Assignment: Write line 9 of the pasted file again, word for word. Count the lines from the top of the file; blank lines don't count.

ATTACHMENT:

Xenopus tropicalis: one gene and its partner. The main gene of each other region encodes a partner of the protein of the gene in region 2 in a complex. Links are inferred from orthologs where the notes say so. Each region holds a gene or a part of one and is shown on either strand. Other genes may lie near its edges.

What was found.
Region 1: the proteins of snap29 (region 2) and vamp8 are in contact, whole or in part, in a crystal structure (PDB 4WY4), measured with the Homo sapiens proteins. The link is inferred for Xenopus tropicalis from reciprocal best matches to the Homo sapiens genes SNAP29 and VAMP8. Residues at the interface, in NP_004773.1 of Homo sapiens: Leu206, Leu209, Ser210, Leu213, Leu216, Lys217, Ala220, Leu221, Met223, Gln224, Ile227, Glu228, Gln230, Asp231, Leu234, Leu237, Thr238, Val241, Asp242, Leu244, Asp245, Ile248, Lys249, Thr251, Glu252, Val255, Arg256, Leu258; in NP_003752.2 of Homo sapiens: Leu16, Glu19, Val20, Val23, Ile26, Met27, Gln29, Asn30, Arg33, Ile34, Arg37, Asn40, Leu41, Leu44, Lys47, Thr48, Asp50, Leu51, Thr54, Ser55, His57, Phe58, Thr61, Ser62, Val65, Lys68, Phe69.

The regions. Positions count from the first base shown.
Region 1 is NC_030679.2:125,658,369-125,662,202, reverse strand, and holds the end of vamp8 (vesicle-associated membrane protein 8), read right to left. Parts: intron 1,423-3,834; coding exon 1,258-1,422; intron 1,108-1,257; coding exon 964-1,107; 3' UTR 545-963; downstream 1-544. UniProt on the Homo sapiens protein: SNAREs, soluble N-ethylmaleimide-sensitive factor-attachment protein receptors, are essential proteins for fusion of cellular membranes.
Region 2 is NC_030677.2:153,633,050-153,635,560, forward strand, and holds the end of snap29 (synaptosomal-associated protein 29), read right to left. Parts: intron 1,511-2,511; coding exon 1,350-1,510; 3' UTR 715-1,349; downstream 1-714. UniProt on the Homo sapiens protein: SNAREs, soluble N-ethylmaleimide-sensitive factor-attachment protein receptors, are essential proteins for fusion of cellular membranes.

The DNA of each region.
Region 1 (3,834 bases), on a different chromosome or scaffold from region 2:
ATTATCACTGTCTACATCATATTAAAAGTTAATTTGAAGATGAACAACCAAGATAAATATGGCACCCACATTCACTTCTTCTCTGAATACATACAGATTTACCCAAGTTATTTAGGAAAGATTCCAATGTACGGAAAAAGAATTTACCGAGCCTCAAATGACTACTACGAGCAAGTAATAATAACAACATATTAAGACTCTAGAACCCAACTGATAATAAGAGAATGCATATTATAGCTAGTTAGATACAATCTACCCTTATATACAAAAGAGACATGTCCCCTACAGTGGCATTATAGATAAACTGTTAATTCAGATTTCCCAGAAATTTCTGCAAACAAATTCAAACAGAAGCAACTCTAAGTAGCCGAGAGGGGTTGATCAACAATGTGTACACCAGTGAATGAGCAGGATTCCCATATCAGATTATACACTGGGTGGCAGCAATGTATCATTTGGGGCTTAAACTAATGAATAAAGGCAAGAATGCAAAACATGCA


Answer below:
ATTATCACTGTCTACATCATATTAAAAGTTAATTTGAAGATGAACAACCAAGATAAATATGGCACCCACATTCACTTCTTCTCTGAATACATACAGATTTACCCAAGTTATTTAGGAAAGATTCCAATGTACGGAAAAAGAATTTACCGAGCCTCAAATGACTACTACGAGCAAGTAATAATAACAACATATTAAGACTCTAGAACCCAACTGATAATAAGAGAATGCATATTATAGCTAGTTAGATACAATCTACCCTTATATACAAAAGAGACATGTCCCCTACAGTGGCATTATAGATAAACTGTTAATTCAGATTTCCCAGAAATTTCTGCAAACAAATTCAAACAGAAGCAACTCTAAGTAGCCGAGAGGGGTTGATCAACAATGTGTACACCAGTGAATGAGCAGGATTCCCATATCAGATTATACACTGGGTGGCAGCAATGTATCATTTGGGGCTTAAACTAATGAATAAAGGCAAGAATGCAAAACATGCA